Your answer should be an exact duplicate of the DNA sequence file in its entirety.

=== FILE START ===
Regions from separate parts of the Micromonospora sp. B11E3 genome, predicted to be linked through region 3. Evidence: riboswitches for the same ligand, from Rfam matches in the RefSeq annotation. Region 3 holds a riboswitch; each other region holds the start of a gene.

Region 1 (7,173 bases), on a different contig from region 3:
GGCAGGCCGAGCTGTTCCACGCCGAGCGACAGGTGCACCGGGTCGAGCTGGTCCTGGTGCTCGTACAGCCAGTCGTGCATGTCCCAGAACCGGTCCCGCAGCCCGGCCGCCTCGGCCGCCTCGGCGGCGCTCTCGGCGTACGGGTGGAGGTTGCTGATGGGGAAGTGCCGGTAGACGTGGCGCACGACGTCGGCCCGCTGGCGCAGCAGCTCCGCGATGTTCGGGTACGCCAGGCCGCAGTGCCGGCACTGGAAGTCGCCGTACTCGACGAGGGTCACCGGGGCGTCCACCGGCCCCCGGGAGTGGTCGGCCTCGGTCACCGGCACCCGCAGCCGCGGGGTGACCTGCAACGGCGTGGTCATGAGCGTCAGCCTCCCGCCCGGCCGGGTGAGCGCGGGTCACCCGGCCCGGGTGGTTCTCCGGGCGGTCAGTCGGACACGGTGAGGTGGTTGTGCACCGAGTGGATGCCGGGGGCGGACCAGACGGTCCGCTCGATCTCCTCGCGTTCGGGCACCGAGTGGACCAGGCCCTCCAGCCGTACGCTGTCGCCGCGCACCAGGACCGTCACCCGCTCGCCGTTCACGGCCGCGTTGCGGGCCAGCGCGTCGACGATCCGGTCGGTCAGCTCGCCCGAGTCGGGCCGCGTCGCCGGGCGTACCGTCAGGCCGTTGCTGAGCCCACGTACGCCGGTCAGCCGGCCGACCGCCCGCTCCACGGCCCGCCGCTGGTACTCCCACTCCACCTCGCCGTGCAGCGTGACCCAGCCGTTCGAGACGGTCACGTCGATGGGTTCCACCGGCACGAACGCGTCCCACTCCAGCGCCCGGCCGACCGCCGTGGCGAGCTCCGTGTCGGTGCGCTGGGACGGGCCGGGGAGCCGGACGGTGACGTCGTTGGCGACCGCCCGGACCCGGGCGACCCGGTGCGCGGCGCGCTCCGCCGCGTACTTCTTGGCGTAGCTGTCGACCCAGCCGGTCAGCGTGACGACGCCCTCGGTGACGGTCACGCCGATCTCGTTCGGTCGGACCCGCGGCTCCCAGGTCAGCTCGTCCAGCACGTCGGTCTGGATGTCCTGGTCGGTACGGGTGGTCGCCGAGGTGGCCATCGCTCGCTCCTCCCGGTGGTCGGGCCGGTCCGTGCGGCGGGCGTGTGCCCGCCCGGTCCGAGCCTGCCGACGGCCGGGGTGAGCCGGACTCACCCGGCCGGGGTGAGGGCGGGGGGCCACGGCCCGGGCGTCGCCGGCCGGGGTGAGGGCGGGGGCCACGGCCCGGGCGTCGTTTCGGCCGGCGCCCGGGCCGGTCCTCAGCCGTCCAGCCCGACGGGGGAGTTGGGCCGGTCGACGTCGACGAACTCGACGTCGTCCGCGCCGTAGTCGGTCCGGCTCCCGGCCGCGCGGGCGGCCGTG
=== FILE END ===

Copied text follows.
Regions from separate parts of the Micromonospora sp. B11E3 genome, predicted to be linked through region 3. Evidence: riboswitches for the same ligand, from Rfam matches in the RefSeq annotation. Region 3 holds a riboswitch; each other region holds the start of a gene.

Region 1 (7,173 bases), on a different contig from region 3:
GGCAGGCCGAGCTGTTCCACGCCGAGCGACAGGTGCACCGGGTCGAGCTGGTCCTGGTGCTCGTACAGCCAGTCGTGCATGTCCCAGAACCGGTCCCGCAGCCCGGCCGCCTCGGCCGCCTCGGCGGCGCTCTCGGCGTACGGGTGGAGGTTGCTGATGGGGAAGTGCCGGTAGACGTGGCGCACGACGTCGGCCCGCTGGCGCAGCAGCTCCGCGATGTTCGGGTACGCCAGGCCGCAGTGCCGGCACTGGAAGTCGCCGTACTCGACGAGGGTCACCGGGGCGTCCACCGGCCCCCGGGAGTGGTCGGCCTCGGTCACCGGCACCCGCAGCCGCGGGGTGACCTGCAACGGCGTGGTCATGAGCGTCAGCCTCCCGCCCGGCCGGGTGAGCGCGGGTCACCCGGCCCGGGTGGTTCTCCGGGCGGTCAGTCGGACACGGTGAGGTGGTTGTGCACCGAGTGGATGCCGGGGGCGGACCAGACGGTCCGCTCGATCTCCTCGCGTTCGGGCACCGAGTGGACCAGGCCCTCCAGCCGTACGCTGTCGCCGCGCACCAGGACCGTCACCCGCTCGCCGTTCACGGCCGCGTTGCGGGCCAGCGCGTCGACGATCCGGTCGGTCAGCTCGCCCGAGTCGGGCCGCGTCGCCGGGCGTACCGTCAGGCCGTTGCTGAGCCCACGTACGCCGGTCAGCCGGCCGACCGCCCGCTCCACGGCCCGCCGCTGGTACTCCCACTCCACCTCGCCGTGCAGCGTGACCCAGCCGTTCGAGACGGTCACGTCGATGGGTTCCACCGGCACGAACGCGTCCCACTCCAGCGCCCGGCCGACCGCCGTGGCGAGCTCCGTGTCGGTGCGCTGGGACGGGCCGGGGAGCCGGACGGTGACGTCGTTGGCGACCGCCCGGACCCGGGCGACCCGGTGCGCGGCGCGCTCCGCCGCGTACTTCTTGGCGTAGCTGTCGACCCAGCCGGTCAGCGTGACGACGCCCTCGGTGACGGTCACGCCGATCTCGTTCGGTCGGACCCGCGGCTCCCAGGTCAGCTCGTCCAGCACGTCGGTCTGGATGTCCTGGTCGGTACGGGTGGTCGCCGAGGTGGCCATCGCTCGCTCCTCCCGGTGGTCGGGCCGGTCCGTGCGGCGGGCGTGTGCCCGCCCGGTCCGAGCCTGCCGACGGCCGGGGTGAGCCGGACTCACCCGGCCGGGGTGAGGGCGGGGGGCCACGGCCCGGGCGTCGCCGGCCGGGGTGAGGGCGGGGGCCACGGCCCGGGCGTCGTTTCGGCCGGCGCCCGGGCCGGTCCTCAGCCGTCCAGCCCGACGGGGGAGTTGGGCCGGTCGACGTCGACGAACTCGACGTCGTCCGCGCCGTAGTCGGTCCGGCTCCCGGCCGCGCGGGCGGCCGTG